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National Aeronautics and Space Administration

Goddard Space Flight Center

Astrophysics Science Division | Sciences and Exploration

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SIGMA / Granat

The SIGMA telescope is the main payload of the Soviet Granat satellite which is entirely devoted to high-energy astronomy and was launched in 1989. The instrument weighs about a metric ton and measures 1.2 m diameter at the base by 3.5 m height. SIGMA consists mainly of a coded mask, a position sensitive detector, various active and passive shielding devices needed to isotate it from background.

The coded mask is a pattern of gamma photon absorbing elements. It is made of squares of tungsten arranged in a pseudo-random pattern. These elements are bonded to a heneycomb plate that supports and stiffens the assembly without hindering the transparancy of the holes in the energy range being studied.

Characteristics of SIGMA
Detector type 61 hexagonal PMT + NaI(Tl) scintilator Detector area 794 cm**2 Active detector area 540 cm**2 Distance Aperture-Detector 2.5 m Field of View (FCFOV) 4.3 X 4.7 sq. degrees Aperture element size 9.4 X 9.4 mm**2 (49 X 53 elements) Angular Resolution (FWHM), on-axis 13 arcmin Active photon energy range 30-1500 keV Photon energy resolution (FWHM) 8% at 511 keV SIGMA is a collaboration between Centre d'Etude Spatiale des Rayonnements (Toulouse, France), Centre d'Etudes Nucleaire de Saclay (Saclay, France) and the Space Research Institute at Moscow (Russia).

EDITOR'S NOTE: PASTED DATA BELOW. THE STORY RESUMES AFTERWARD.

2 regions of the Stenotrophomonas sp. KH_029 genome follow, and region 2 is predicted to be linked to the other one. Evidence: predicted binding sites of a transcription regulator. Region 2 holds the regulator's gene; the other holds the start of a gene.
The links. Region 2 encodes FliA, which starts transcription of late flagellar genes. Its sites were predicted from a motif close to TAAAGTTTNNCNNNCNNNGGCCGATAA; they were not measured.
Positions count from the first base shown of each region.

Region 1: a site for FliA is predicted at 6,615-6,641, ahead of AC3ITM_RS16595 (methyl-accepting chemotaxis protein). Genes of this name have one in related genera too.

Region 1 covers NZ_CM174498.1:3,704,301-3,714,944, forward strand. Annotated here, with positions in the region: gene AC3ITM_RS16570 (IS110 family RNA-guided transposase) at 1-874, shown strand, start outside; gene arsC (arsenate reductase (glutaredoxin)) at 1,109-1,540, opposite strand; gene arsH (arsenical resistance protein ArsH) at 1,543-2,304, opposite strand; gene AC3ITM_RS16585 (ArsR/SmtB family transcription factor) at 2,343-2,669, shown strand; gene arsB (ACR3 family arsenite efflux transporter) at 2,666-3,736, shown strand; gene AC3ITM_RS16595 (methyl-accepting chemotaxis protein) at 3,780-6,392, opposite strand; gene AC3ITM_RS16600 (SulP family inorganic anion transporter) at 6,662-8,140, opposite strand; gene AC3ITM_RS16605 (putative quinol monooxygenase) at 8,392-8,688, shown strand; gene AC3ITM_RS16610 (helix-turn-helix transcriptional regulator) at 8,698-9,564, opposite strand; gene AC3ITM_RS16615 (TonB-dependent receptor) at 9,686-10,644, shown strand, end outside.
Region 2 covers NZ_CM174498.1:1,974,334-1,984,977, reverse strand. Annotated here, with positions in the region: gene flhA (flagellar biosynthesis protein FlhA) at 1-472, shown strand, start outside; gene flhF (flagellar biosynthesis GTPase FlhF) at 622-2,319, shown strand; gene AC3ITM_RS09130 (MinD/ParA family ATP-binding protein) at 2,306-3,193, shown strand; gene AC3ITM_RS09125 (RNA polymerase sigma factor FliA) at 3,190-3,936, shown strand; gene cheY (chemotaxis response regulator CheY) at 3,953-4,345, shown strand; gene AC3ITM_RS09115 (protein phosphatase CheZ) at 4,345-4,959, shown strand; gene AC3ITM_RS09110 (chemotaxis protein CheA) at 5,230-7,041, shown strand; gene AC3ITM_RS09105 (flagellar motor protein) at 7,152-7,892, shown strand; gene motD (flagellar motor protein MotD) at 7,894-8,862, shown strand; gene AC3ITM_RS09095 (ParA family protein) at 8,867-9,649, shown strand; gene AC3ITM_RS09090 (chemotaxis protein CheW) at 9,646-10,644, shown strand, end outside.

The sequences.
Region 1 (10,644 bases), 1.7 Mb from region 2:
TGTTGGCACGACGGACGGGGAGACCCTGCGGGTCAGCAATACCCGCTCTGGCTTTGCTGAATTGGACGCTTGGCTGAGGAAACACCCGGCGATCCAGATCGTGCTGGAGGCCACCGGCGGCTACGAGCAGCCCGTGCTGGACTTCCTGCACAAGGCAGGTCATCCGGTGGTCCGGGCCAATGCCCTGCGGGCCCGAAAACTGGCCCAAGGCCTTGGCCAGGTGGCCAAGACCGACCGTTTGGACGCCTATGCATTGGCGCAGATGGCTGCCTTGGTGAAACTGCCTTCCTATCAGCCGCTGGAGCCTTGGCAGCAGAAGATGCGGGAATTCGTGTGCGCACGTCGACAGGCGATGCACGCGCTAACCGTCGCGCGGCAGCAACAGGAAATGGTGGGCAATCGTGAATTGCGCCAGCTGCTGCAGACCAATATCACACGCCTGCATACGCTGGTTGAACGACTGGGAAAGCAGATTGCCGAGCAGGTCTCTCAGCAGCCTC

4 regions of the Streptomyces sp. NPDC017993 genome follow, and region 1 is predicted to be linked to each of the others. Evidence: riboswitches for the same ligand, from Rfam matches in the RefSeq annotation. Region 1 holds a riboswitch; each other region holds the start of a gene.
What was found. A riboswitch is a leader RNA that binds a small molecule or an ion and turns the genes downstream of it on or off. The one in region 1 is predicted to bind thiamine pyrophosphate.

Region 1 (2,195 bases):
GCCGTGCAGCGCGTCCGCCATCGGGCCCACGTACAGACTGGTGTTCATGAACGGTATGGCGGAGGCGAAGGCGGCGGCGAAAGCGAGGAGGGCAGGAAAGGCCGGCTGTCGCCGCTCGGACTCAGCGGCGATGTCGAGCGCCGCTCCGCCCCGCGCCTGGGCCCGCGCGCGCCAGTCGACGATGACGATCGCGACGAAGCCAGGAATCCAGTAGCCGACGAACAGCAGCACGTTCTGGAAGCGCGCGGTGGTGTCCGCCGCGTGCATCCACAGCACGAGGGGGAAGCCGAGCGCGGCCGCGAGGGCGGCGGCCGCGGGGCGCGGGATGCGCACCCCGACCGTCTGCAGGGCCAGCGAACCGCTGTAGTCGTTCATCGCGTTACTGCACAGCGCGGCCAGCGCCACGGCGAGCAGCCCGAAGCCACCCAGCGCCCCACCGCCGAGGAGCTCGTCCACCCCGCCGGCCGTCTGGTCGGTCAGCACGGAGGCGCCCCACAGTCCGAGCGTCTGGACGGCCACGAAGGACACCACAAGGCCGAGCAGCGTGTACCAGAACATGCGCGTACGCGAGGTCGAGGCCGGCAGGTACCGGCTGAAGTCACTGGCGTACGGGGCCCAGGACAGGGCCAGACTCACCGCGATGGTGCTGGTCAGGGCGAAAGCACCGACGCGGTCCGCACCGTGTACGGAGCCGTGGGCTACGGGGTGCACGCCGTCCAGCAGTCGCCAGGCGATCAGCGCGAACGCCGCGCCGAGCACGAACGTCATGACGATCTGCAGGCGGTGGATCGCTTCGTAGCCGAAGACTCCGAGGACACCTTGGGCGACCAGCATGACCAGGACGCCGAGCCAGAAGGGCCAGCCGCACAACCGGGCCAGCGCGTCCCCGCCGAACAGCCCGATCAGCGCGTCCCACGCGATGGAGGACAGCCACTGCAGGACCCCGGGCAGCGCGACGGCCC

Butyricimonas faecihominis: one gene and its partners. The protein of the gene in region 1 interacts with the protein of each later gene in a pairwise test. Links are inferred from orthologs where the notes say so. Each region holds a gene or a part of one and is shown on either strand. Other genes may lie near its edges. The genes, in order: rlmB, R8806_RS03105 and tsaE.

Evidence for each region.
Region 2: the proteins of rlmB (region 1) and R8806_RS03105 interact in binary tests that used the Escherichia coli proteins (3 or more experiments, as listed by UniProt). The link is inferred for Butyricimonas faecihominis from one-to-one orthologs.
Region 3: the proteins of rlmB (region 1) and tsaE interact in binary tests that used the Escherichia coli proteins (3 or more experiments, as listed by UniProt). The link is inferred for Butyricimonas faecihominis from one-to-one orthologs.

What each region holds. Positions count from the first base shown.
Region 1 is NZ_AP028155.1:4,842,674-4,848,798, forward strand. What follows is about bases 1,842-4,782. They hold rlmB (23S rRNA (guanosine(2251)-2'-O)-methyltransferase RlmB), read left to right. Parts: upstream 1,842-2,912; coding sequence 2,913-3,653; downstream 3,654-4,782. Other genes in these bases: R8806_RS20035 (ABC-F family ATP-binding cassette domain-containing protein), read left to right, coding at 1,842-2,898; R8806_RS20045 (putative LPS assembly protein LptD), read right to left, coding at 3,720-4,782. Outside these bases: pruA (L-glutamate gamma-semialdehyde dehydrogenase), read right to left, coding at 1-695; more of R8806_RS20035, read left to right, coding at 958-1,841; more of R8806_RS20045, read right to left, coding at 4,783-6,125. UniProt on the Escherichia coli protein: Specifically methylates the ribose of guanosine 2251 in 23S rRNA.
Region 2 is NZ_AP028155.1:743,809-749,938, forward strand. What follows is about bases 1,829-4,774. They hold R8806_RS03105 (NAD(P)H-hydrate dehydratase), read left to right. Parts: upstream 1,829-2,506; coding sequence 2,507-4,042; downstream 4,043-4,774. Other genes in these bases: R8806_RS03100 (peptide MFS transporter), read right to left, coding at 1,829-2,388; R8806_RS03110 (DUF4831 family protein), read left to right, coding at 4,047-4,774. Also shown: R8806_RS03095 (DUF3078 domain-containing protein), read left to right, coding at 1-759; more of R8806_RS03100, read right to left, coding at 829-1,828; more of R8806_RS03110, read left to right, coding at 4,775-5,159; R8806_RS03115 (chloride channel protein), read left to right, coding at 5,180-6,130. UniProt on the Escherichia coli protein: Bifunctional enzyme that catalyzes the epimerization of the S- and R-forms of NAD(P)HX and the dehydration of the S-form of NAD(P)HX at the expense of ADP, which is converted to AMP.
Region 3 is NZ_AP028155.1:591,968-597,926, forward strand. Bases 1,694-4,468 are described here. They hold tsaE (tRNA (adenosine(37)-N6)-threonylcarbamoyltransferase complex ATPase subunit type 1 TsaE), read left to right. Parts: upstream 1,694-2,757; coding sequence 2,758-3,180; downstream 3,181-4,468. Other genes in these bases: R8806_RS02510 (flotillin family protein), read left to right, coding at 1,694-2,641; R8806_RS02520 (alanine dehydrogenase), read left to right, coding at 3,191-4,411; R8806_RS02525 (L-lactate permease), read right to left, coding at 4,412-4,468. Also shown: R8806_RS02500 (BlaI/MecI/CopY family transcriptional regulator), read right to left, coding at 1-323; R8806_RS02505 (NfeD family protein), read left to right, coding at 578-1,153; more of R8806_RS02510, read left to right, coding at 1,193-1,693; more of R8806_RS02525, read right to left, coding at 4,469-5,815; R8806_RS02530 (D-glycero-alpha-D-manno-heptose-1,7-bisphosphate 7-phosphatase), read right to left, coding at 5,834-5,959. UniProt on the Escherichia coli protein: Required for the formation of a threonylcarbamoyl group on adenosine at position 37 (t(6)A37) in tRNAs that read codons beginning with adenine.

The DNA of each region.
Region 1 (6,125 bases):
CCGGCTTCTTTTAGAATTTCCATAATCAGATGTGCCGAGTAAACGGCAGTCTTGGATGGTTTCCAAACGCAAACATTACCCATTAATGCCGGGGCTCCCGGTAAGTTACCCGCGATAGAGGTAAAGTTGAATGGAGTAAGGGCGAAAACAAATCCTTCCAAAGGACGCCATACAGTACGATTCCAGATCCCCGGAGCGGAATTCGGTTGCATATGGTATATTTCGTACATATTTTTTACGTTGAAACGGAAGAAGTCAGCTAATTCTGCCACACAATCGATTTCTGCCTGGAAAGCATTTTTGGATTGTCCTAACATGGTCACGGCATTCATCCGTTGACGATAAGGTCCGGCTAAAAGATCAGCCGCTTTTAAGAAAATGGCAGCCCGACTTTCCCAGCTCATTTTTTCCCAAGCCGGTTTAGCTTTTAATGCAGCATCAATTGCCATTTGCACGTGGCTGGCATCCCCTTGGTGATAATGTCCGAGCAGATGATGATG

For more info, see J. Paul, Advances in Space Research, Volume 11, p (8)289 (1991) or the SIGMA html page at IKI.

CAI home icon Go to general Coded Aperture Imaging page

These pages have been compiled by Jean in 't Zand. They are intended to provide general information for those interested in coded aperture imaging. Any citations should reference original papers as noted in the bibliography, and requests for further information about any of the papers should be directed to the authors thereof.

October 17, 1995